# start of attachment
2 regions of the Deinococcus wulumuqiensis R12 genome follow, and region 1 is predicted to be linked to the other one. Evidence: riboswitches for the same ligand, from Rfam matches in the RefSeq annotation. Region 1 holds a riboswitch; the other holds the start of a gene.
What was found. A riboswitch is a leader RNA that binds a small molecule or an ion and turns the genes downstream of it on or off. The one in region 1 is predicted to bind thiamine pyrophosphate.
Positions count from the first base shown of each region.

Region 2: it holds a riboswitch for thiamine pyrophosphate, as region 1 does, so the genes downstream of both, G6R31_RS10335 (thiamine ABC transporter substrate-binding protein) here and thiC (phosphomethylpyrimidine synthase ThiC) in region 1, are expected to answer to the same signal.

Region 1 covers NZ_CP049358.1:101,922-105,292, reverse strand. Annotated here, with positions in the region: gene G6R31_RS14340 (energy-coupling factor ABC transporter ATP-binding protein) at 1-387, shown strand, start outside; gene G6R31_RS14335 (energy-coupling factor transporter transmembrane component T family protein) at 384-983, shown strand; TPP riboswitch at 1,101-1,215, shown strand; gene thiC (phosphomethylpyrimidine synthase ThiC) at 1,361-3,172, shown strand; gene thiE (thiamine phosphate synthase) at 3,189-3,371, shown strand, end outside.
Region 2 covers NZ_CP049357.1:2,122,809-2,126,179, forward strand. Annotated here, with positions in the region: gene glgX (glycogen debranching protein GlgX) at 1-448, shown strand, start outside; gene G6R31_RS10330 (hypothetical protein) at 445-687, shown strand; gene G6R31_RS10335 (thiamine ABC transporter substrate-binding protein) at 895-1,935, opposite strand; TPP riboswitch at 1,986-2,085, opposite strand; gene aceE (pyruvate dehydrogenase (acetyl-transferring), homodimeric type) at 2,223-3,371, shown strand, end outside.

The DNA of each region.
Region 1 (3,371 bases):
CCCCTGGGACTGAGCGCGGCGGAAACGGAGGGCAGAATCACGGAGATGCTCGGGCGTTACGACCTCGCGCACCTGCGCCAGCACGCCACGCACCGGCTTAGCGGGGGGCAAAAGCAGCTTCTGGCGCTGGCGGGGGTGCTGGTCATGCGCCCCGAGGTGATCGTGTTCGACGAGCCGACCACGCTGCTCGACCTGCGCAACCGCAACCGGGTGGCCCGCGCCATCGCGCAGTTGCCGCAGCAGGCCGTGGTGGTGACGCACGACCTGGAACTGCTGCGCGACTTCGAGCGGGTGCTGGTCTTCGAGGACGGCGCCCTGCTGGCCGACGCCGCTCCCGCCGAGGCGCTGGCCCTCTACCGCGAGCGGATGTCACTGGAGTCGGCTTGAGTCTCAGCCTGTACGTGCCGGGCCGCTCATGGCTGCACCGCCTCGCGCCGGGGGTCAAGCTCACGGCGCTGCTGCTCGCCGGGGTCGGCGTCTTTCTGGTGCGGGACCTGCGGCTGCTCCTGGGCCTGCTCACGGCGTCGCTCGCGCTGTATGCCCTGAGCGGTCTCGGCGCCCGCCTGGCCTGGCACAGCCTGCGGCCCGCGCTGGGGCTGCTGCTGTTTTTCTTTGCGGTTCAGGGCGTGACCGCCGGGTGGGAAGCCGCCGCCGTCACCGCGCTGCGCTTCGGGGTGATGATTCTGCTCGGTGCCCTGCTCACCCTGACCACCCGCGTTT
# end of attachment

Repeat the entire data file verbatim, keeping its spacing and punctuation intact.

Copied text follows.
2 regions of the Deinococcus wulumuqiensis R12 genome follow, and region 1 is predicted to be linked to the other one. Evidence: riboswitches for the same ligand, from Rfam matches in the RefSeq annotation. Region 1 holds a riboswitch; the other holds the start of a gene.
What was found. A riboswitch is a leader RNA that binds a small molecule or an ion and turns the genes downstream of it on or off. The one in region 1 is predicted to bind thiamine pyrophosphate.
Positions count from the first base shown of each region.

Region 2: it holds a riboswitch for thiamine pyrophosphate, as region 1 does, so the genes downstream of both, G6R31_RS10335 (thiamine ABC transporter substrate-binding protein) here and thiC (phosphomethylpyrimidine synthase ThiC) in region 1, are expected to answer to the same signal.

Region 1 covers NZ_CP049358.1:101,922-105,292, reverse strand. Annotated here, with positions in the region: gene G6R31_RS14340 (energy-coupling factor ABC transporter ATP-binding protein) at 1-387, shown strand, start outside; gene G6R31_RS14335 (energy-coupling factor transporter transmembrane component T family protein) at 384-983, shown strand; TPP riboswitch at 1,101-1,215, shown strand; gene thiC (phosphomethylpyrimidine synthase ThiC) at 1,361-3,172, shown strand; gene thiE (thiamine phosphate synthase) at 3,189-3,371, shown strand, end outside.
Region 2 covers NZ_CP049357.1:2,122,809-2,126,179, forward strand. Annotated here, with positions in the region: gene glgX (glycogen debranching protein GlgX) at 1-448, shown strand, start outside; gene G6R31_RS10330 (hypothetical protein) at 445-687, shown strand; gene G6R31_RS10335 (thiamine ABC transporter substrate-binding protein) at 895-1,935, opposite strand; TPP riboswitch at 1,986-2,085, opposite strand; gene aceE (pyruvate dehydrogenase (acetyl-transferring), homodimeric type) at 2,223-3,371, shown strand, end outside.

The DNA of each region.
Region 1 (3,371 bases):
CCCCTGGGACTGAGCGCGGCGGAAACGGAGGGCAGAATCACGGAGATGCTCGGGCGTTACGACCTCGCGCACCTGCGCCAGCACGCCACGCACCGGCTTAGCGGGGGGCAAAAGCAGCTTCTGGCGCTGGCGGGGGTGCTGGTCATGCGCCCCGAGGTGATCGTGTTCGACGAGCCGACCACGCTGCTCGACCTGCGCAACCGCAACCGGGTGGCCCGCGCCATCGCGCAGTTGCCGCAGCAGGCCGTGGTGGTGACGCACGACCTGGAACTGCTGCGCGACTTCGAGCGGGTGCTGGTCTTCGAGGACGGCGCCCTGCTGGCCGACGCCGCTCCCGCCGAGGCGCTGGCCCTCTACCGCGAGCGGATGTCACTGGAGTCGGCTTGAGTCTCAGCCTGTACGTGCCGGGCCGCTCATGGCTGCACCGCCTCGCGCCGGGGGTCAAGCTCACGGCGCTGCTGCTCGCCGGGGTCGGCGTCTTTCTGGTGCGGGACCTGCGGCTGCTCCTGGGCCTGCTCACGGCGTCGCTCGCGCTGTATGCCCTGAGCGGTCTCGGCGCCCGCCTGGCCTGGCACAGCCTGCGGCCCGCGCTGGGGCTGCTGCTGTTTTTCTTTGCGGTTCAGGGCGTGACCGCCGGGTGGGAAGCCGCCGCCGTCACCGCGCTGCGCTTCGGGGTGATGATTCTGCTCGGTGCCCTGCTCACCCTGACCACCCGCGTTT